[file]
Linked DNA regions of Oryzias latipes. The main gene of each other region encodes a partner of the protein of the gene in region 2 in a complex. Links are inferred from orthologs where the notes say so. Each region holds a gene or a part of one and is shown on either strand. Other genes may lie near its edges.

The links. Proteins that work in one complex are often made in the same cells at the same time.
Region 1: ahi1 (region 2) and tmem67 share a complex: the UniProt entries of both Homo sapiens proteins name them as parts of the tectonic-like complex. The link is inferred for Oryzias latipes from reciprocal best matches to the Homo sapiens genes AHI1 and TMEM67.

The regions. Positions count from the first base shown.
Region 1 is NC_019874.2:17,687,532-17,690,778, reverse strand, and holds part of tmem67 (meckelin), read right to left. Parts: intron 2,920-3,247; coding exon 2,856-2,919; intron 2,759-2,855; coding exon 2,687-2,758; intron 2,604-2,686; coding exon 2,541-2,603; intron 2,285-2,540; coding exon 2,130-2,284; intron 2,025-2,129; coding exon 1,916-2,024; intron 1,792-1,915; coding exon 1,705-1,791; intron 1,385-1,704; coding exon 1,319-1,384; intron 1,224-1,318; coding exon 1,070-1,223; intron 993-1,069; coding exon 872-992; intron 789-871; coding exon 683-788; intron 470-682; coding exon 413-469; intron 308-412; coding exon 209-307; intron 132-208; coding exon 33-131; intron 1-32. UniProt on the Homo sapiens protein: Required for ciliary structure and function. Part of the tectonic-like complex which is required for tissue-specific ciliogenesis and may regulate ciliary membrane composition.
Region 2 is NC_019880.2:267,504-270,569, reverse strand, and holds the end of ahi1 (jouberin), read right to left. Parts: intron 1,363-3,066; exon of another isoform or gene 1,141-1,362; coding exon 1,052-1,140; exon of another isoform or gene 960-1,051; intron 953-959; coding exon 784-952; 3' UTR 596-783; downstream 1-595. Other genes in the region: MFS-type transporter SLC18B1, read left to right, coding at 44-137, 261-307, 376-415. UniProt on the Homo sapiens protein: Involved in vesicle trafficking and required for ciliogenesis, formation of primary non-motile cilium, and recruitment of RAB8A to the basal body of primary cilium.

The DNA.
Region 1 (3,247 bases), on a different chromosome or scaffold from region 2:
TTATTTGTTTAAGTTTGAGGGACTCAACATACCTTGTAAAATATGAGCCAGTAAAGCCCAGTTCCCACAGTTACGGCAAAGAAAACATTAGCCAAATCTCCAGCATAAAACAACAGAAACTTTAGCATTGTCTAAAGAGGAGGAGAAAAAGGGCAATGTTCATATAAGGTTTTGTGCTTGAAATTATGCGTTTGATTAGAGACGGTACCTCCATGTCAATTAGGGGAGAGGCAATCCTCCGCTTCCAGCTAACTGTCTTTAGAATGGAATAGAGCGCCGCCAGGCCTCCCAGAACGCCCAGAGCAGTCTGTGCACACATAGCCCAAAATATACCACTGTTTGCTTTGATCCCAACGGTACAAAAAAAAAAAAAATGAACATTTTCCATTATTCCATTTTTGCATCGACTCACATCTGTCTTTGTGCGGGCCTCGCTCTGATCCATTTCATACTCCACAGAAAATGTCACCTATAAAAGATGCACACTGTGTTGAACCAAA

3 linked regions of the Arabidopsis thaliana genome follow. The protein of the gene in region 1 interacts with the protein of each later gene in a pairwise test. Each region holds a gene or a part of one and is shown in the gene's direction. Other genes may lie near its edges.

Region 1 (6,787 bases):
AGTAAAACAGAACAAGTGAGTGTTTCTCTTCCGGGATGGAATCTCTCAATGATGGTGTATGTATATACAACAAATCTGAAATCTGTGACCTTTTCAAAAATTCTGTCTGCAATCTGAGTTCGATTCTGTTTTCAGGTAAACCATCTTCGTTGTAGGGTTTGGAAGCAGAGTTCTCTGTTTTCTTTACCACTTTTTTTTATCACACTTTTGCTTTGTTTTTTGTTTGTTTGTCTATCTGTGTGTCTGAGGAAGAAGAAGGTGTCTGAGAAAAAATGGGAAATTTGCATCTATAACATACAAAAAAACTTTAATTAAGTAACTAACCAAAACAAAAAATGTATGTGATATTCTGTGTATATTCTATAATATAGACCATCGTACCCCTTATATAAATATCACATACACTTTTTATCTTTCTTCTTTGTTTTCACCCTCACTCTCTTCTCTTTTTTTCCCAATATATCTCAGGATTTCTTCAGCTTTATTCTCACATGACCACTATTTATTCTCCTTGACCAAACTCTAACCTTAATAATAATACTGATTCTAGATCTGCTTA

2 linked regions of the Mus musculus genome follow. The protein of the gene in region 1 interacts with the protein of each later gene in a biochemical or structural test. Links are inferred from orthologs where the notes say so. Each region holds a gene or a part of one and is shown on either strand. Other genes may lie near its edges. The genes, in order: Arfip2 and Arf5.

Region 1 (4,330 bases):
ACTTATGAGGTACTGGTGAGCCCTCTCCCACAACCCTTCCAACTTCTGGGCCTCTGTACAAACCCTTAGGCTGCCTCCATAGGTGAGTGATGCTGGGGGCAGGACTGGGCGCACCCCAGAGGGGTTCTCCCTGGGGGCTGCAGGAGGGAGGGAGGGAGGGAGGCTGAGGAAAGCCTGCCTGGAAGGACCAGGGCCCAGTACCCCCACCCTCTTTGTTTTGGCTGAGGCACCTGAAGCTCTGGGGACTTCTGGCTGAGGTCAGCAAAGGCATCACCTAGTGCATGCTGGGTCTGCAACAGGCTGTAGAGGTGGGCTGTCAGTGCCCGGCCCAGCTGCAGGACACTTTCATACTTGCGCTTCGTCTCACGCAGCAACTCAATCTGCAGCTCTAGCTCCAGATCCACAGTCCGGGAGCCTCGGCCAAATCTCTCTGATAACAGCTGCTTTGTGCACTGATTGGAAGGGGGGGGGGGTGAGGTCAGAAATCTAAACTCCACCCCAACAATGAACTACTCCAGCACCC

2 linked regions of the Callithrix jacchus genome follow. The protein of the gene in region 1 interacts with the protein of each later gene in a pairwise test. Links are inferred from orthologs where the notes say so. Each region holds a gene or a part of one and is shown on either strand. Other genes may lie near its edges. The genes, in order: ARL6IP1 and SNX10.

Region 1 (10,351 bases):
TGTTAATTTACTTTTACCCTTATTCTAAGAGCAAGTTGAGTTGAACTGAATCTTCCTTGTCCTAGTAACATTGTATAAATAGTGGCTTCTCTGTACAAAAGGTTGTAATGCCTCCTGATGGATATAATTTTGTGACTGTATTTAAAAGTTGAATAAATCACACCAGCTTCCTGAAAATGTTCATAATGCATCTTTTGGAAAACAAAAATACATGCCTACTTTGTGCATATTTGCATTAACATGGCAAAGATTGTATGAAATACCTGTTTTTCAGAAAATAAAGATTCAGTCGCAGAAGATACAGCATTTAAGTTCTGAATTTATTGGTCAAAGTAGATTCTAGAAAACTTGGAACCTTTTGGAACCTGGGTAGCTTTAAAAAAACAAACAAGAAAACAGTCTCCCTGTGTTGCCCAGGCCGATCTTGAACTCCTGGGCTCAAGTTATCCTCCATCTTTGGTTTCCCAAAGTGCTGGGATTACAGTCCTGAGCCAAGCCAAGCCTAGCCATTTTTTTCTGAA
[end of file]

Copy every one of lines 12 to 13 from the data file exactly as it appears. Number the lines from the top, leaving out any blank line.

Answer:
AGTAAAACAGAACAAGTGAGTGTTTCTCTTCCGGGATGGAATCTCTCAATGATGGTGTATGTATATACAACAAATCTGAAATCTGTGACCTTTTCAAAAATTCTGTCTGCAATCTGAGTTCGATTCTGTTTTCAGGTAAACCATCTTCGTTGTAGGGTTTGGAAGCAGAGTTCTCTGTTTTCTTTACCACTTTTTTTTATCACACTTTTGCTTTGTTTTTTGTTTGTTTGTCTATCTGTGTGTCTGAGGAAGAAGAAGGTGTCTGAGAAAAAATGGGAAATTTGCATCTATAACATACAAAAAAACTTTAATTAAGTAACTAACCAAAACAAAAAATGTATGTGATATTCTGTGTATATTCTATAATATAGACCATCGTACCCCTTATATAAATATCACATACACTTTTTATCTTTCTTCTTTGTTTTCACCCTCACTCTCTTCTCTTTTTTTCCCAATATATCTCAGGATTTCTTCAGCTTTATTCTCACATGACCACTATTTATTCTCCTTGACCAAACTCTAACCTTAATAATAATACTGATTCTAGATCTGCTTA

2 linked regions of the Mus musculus genome follow. The protein of the gene in region 1 interacts with the protein of each later gene in a biochemical or structural test. Links are inferred from orthologs where the notes say so. Each region holds a gene or a part of one and is shown on either strand. Other genes may lie near its edges. The genes, in order: Arfip2 and Arf5.